The sky is a brilliant blue. There’s a warm breeze drifting up over the hill from the river below. The beauty of this late summer day betrays the solemnity of such an occasion. I’ve always thought so. Some might complain about duty in the cold or rain or snow; to me, it always felt like the weather should match the mood. It’s as if the warmth of the sun is a slap in the face to a family in mourning.  Continue reading

On Ma’s porch swing…

Today was a busy day. But I couldn’t let it pass by without taking a moment to remember my “Ma.”

My paternal grandmother would have been 85 today. She left us almost eight years ago… the unexpected complication of a perforated ulcer. I had already been thinking about her birthday, four days before mine, for several days. This morning, my Facebook memories brought up a story I’d forgotten. 

A couple years back, the Munchkin and I were having a discussion about cicadas. He finds them creepy. I told him that, while I don’t like the way they sometimes divebomb one’s head, and I do agree that the empty shed skins are creepy, that I love the sound they make… 

Hearing the sound of cicadas takes me back to my childhood. When I was younger, every summer I would spend a week in Southern Indiana with my paternal grandparents, Ma and Pa. There was usually a trip to Holiday World, hitting golf balls into the back field with Pa, walks in Cox’s Woods, visiting great-aunts, and sometimes a drive down to Springs Valley and to the tiny hamlet about ten miles down the road where my grandfather grew up, to be spoiled with a trip to the old five-and-dime store. 

But in the evenings, we would sit on the front porch, eating ice cream, watching lightning bugs and listening to the cicadas. I remember one summer in particular when one of the 17-year cycles emerged… one evening the cicada song was so loud Ma and I couldn’t hear each other talking, though we were sitting next to each other on the porch swing.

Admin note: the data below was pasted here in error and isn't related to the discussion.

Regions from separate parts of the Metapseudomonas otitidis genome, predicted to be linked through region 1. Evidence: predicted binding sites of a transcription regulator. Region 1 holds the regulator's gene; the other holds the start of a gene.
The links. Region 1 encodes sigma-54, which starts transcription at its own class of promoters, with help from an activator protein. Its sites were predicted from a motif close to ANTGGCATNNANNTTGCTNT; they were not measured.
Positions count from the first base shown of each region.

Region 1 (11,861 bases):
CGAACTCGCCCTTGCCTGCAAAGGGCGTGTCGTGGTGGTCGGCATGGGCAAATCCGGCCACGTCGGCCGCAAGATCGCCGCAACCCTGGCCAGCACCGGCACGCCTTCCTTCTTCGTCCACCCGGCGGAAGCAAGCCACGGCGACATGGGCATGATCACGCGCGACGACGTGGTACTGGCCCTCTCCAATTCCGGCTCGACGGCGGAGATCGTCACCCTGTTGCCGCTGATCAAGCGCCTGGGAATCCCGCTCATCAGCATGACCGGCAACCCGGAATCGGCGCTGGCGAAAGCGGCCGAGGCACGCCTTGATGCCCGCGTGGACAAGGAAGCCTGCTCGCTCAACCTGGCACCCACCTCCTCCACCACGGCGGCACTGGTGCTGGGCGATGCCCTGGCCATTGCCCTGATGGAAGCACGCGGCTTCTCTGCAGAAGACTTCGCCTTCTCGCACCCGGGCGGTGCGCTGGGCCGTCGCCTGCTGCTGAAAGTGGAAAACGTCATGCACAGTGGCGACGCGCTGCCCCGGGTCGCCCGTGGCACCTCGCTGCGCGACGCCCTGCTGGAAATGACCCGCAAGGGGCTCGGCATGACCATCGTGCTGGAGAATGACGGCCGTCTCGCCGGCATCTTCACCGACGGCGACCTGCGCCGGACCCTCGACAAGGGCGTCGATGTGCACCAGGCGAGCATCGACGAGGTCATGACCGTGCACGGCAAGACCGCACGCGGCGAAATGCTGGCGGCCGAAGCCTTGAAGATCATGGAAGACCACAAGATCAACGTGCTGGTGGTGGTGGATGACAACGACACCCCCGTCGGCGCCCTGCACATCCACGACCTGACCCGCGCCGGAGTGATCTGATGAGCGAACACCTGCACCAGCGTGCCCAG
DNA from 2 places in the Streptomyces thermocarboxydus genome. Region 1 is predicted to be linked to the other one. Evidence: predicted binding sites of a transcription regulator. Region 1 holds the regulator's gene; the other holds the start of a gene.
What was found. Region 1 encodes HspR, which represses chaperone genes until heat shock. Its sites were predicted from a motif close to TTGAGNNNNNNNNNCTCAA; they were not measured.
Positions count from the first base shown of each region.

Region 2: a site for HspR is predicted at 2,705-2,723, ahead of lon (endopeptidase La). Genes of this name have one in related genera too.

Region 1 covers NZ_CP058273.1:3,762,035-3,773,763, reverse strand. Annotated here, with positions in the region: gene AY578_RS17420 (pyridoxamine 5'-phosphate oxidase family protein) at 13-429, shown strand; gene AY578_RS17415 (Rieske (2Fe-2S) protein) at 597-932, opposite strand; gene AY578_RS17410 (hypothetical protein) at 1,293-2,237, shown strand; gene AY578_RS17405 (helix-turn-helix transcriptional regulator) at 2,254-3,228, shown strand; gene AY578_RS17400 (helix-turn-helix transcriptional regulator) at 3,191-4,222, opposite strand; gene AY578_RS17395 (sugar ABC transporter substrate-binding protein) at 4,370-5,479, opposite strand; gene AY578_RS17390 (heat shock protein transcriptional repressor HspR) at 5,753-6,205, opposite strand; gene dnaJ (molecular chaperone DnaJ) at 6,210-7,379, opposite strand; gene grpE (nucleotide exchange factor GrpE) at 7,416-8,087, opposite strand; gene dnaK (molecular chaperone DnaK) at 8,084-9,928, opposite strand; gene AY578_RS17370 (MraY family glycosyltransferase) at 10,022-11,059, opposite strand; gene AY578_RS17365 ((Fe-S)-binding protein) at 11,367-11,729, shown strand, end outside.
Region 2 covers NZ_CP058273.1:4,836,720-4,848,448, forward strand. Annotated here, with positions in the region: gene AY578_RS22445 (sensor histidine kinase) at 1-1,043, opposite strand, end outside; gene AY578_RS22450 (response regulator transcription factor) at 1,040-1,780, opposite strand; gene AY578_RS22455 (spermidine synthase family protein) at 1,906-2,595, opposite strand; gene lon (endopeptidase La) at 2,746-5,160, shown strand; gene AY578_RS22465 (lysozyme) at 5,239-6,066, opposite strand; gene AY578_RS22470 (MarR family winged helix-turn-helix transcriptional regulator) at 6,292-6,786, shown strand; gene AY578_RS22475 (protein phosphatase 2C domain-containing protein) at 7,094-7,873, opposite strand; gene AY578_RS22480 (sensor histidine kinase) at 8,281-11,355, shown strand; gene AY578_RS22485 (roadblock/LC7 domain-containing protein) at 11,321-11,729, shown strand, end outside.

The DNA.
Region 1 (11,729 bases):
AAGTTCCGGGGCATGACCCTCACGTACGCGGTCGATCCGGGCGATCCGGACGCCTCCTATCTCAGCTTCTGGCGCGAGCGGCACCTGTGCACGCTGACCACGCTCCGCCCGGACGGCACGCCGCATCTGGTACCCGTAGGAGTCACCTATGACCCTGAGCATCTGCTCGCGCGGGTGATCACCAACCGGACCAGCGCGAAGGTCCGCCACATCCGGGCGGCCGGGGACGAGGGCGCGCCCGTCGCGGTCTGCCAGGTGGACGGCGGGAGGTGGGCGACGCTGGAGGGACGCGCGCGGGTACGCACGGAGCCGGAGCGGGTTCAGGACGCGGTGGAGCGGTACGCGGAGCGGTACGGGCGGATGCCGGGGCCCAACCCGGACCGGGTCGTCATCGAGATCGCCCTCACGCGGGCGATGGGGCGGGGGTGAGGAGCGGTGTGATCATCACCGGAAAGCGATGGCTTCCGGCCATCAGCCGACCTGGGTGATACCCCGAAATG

I got to know my father’s parents more in the last five years of their lives than I had in the previous twenty. You see, they did something remarkable for me. 

We live in the Bible Belt, and I grew up in two large families which both observe Christian faith. And although my parents, long divorced, were (and are) much more liberal in the ways of modern relationships, our extended families remain fairly conservative. So, when I became pregnant at age 23 with no husband, I thought for sure that my grandparents would disown me. I truly believed that I would lose them. I was so afraid, I couldn’t even tell them myself, leaning instead on my dad to break the news. 

A couple weeks later, I came home from work to find a bag on the front porch. Inside were groceries, gas money, and a sack full of baby onesies. And a note, scribbled on the back of a receipt: “Sorry we missed you. Ma and Pa” That was just the beginning. 

Throughout my pregnancy, the Munchkin’s early years, and through my divorce, my father’s parents were wonderful. They weren’t the emotionally distant old people I remembered growing up with. They were affectionate, warm, and doted on their only great-grandchild. They bought clothes and baby things. They helped with groceries when money was tight. They were never wealthy people, but they were generous. It was a surprising and wonderful gift they gave me, to be able to know them differently in their final years. 

This is one of my favorite pictures of my grandmother. Not because it’s wonderfully composed, but simply because this is how I remember her: sitting on the porch swing and caring for her family. I wish I, as well as my sister and cousins, had had more time with the woman she was in those last five years. But I will always treasure the time that we had, and how they didn’t turn their backs on me when I needed them. Whenever I hear cicadas, I remember them, and I smile. 

Happy birthday, Ma. Love you always.